Steamboat geyser erupting in Yellowstone's Norris Geyser basin
Credit: Tracey Patterson/iStockphoto/Getty Images

Things are really popping off at Yellowstone National Park.

According to the U.S. Geological Survey, Steamboat Geyser, located inside the famed national park at the Norris Geyser Basin, in Park County, Wyoming, is well on its way to having a record-setting year for eruptions. As CNN noted, we are only halfway through 2019, but the geyser has already erupted 25 times. To put that number into perspective, in all of 2018 the geyser erupted a mere 32 times.

The USGS reported that the geyser erupted seven times in June alone — on June 1, 7, 12, 15, 19, 23, and 28.

But, as a tourist, please don’t visit the park and this geyser thinking you’ll see a show put on by Mother Nature. According to the experts, there is just no way to predict when an eruption will occur..

"They're mostly random and experience phases of alternating eruptive activity," Michael Poland, the USGS scientist-in-charge of the Yellowstone Volcano Observatory, told CNN.

Poland also explained that while it’s interesting that the geyser is exploding so often there is no need to worry. "While fascinating, it's not unusual, nor cause for concern,” he said.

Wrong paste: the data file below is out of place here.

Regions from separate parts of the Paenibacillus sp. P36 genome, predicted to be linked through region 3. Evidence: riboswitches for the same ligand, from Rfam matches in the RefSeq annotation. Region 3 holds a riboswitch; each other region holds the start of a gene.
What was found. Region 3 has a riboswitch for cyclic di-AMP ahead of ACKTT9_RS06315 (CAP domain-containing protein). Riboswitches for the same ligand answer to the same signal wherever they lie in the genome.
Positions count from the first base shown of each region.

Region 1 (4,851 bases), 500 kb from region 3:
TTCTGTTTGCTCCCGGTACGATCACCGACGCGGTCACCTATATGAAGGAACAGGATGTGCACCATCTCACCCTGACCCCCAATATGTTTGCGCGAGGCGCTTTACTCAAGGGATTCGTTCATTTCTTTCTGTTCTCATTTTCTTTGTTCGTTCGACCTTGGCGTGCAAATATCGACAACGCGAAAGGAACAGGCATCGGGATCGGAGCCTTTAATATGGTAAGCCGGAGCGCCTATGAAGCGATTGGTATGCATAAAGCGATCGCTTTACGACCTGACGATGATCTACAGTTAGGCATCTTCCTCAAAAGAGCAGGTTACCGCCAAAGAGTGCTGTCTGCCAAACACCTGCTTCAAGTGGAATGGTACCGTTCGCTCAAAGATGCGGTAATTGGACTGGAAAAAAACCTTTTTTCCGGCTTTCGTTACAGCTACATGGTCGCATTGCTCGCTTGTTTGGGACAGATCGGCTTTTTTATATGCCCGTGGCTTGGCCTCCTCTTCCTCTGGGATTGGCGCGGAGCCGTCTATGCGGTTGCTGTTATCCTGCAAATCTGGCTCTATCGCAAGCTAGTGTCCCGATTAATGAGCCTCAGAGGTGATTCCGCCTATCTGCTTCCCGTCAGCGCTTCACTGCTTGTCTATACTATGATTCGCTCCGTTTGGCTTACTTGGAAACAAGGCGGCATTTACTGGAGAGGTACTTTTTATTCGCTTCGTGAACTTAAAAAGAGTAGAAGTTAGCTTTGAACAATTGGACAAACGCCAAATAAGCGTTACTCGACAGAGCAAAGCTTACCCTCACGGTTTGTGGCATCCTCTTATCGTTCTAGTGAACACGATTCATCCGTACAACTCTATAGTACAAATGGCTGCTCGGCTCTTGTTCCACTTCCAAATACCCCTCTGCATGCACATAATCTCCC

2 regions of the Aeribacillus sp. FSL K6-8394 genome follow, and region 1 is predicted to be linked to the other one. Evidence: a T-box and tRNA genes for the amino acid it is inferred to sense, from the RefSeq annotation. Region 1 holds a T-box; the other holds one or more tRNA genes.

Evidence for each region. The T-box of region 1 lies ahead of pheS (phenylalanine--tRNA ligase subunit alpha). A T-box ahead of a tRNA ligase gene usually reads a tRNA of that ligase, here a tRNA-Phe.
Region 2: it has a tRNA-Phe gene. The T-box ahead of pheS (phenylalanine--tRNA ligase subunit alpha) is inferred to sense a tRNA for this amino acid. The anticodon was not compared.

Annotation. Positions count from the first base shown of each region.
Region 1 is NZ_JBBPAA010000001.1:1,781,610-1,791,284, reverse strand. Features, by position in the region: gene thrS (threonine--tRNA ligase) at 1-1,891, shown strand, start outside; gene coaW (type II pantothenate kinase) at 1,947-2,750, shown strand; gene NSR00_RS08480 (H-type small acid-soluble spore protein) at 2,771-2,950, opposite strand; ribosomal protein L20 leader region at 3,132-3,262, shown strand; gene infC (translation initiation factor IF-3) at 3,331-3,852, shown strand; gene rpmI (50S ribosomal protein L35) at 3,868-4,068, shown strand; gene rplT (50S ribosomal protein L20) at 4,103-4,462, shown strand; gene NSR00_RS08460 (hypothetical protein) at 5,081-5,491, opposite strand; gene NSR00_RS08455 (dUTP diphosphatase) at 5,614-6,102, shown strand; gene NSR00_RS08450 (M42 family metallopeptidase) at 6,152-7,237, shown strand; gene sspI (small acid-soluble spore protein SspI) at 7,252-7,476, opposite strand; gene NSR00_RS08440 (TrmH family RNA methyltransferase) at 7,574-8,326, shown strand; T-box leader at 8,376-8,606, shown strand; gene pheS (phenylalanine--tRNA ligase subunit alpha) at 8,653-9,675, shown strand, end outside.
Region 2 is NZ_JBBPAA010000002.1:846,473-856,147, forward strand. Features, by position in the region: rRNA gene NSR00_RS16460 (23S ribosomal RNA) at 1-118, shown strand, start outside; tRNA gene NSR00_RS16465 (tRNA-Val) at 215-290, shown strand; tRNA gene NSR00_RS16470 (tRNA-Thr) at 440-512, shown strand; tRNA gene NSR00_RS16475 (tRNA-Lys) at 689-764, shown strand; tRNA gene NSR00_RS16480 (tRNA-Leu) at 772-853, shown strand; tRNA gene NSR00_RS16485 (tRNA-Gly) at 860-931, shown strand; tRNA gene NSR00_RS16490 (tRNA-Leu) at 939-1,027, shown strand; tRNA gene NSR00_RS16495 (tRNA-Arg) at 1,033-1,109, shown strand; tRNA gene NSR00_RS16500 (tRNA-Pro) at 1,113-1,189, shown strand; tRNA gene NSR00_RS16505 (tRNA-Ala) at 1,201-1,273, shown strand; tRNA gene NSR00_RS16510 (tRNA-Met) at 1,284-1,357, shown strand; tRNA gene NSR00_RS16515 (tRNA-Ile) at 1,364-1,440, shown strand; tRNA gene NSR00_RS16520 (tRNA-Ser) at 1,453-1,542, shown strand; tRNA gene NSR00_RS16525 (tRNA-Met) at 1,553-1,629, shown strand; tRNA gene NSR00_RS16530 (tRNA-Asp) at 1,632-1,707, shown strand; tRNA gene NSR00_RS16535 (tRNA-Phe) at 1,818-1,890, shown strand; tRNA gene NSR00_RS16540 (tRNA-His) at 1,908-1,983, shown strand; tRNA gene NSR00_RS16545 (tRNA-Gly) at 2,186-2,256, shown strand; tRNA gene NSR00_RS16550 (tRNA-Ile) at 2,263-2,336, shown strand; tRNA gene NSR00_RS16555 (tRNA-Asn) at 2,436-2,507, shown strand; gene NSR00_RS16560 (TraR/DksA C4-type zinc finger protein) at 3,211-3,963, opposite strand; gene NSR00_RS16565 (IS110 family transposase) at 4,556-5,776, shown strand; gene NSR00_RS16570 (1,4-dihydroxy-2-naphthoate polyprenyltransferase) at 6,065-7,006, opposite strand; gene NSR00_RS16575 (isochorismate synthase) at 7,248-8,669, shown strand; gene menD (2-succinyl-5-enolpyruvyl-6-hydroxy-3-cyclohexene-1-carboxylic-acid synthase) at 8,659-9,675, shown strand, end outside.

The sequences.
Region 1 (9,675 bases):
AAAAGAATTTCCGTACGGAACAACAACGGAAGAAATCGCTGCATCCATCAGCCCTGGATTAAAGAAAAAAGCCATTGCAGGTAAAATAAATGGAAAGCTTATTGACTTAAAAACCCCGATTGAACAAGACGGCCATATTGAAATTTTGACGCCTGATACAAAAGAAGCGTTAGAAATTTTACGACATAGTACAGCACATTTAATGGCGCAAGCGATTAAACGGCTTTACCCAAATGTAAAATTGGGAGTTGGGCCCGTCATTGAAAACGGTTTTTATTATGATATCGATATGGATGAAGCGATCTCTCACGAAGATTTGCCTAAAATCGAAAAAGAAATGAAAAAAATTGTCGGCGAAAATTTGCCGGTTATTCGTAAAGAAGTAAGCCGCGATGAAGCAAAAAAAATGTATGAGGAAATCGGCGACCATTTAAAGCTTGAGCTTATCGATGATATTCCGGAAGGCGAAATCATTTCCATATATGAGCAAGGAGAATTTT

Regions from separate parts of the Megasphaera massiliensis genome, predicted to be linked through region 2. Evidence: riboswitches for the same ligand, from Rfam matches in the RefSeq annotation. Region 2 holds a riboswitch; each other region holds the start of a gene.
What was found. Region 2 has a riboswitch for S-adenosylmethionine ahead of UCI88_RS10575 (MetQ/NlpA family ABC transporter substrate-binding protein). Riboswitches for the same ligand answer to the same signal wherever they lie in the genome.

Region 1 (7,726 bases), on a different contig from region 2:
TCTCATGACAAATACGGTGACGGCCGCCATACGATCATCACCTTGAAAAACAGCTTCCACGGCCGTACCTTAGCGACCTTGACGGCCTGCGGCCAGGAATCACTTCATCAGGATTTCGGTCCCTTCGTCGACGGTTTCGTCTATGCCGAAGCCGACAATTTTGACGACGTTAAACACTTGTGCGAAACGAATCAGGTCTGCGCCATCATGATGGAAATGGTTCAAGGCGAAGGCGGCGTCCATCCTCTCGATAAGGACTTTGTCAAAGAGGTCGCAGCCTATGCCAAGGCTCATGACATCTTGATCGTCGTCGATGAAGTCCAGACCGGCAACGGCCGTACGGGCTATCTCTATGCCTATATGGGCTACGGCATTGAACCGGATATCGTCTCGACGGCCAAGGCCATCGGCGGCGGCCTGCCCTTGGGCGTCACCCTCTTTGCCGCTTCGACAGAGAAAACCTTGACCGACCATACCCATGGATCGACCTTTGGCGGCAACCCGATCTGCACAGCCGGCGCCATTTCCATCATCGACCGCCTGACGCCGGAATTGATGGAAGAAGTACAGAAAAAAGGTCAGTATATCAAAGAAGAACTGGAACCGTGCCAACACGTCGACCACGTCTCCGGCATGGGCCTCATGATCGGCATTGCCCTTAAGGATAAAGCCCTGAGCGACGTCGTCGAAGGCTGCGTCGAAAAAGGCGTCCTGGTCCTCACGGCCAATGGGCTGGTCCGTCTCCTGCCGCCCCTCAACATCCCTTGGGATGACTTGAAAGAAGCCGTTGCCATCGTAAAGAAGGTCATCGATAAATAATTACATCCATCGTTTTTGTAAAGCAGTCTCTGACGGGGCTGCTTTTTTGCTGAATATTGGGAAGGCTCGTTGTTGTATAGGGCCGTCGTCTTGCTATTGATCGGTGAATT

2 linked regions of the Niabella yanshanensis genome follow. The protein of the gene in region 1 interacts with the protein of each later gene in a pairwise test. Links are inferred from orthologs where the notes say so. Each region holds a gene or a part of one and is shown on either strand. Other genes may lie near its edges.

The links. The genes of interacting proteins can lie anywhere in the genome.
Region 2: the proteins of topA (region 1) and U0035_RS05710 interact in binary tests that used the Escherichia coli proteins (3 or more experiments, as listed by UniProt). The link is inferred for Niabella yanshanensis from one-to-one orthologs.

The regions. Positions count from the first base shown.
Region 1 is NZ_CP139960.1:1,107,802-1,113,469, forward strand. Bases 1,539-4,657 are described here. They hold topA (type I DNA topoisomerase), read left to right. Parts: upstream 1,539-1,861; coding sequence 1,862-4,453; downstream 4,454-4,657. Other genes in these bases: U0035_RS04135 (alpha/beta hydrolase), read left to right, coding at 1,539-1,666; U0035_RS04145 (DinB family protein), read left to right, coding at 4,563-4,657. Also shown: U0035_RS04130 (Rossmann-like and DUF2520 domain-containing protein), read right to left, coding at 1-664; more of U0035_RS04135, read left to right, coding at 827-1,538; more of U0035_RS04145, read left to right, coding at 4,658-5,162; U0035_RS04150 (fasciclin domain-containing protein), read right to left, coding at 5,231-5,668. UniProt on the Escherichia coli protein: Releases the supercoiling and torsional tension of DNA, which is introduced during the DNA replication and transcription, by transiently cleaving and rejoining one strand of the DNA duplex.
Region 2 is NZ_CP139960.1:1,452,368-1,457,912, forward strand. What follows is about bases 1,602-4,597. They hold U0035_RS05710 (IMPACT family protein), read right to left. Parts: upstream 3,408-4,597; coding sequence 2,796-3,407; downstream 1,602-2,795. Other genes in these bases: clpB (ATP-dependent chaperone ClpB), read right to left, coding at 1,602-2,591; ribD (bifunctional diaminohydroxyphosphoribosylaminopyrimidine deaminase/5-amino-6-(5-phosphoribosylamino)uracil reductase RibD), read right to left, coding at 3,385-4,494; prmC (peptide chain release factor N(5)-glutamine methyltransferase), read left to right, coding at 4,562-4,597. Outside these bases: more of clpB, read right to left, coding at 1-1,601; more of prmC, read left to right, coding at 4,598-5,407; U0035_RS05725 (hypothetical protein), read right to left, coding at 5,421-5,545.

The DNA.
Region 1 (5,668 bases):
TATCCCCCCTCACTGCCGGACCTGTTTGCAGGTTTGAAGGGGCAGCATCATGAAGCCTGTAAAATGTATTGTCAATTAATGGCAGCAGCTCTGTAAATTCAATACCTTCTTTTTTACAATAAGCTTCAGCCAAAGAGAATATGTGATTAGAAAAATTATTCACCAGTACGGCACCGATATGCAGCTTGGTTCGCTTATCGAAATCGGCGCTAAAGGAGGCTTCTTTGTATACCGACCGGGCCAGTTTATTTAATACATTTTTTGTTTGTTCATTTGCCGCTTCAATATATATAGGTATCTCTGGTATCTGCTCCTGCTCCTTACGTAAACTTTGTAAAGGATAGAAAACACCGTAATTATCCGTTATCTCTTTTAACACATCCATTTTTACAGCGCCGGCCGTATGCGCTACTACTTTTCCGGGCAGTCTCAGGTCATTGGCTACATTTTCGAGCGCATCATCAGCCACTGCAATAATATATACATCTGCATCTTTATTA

But if you do happen to be in the area when Steamboat Geyser erupts, you may want to step back a few feet. According to the Billings Gazette, the geyser has been known to spew water up to 300 feet high, making it the world’s tallest active geyser. It can also shoot dangerous rock and sediment fragments into the air, meaning it really is important to adhere to the distance barriers set up by officials. Don’t worry, you’ll have plenty of time to get a photo of the eruption as they can last for up to 40 minutes at a time.

As to why the geyser is so active this year, experts simply don’t know as it remains one of Earth’s great mysteries.

“I think this is what makes Steamboat, and geysers in general, so fascinating,” Michael Manga, a geyser researcher at the University of California, Berkeley, told the Billings Gazette, “is that there are these questions we can’t answer.”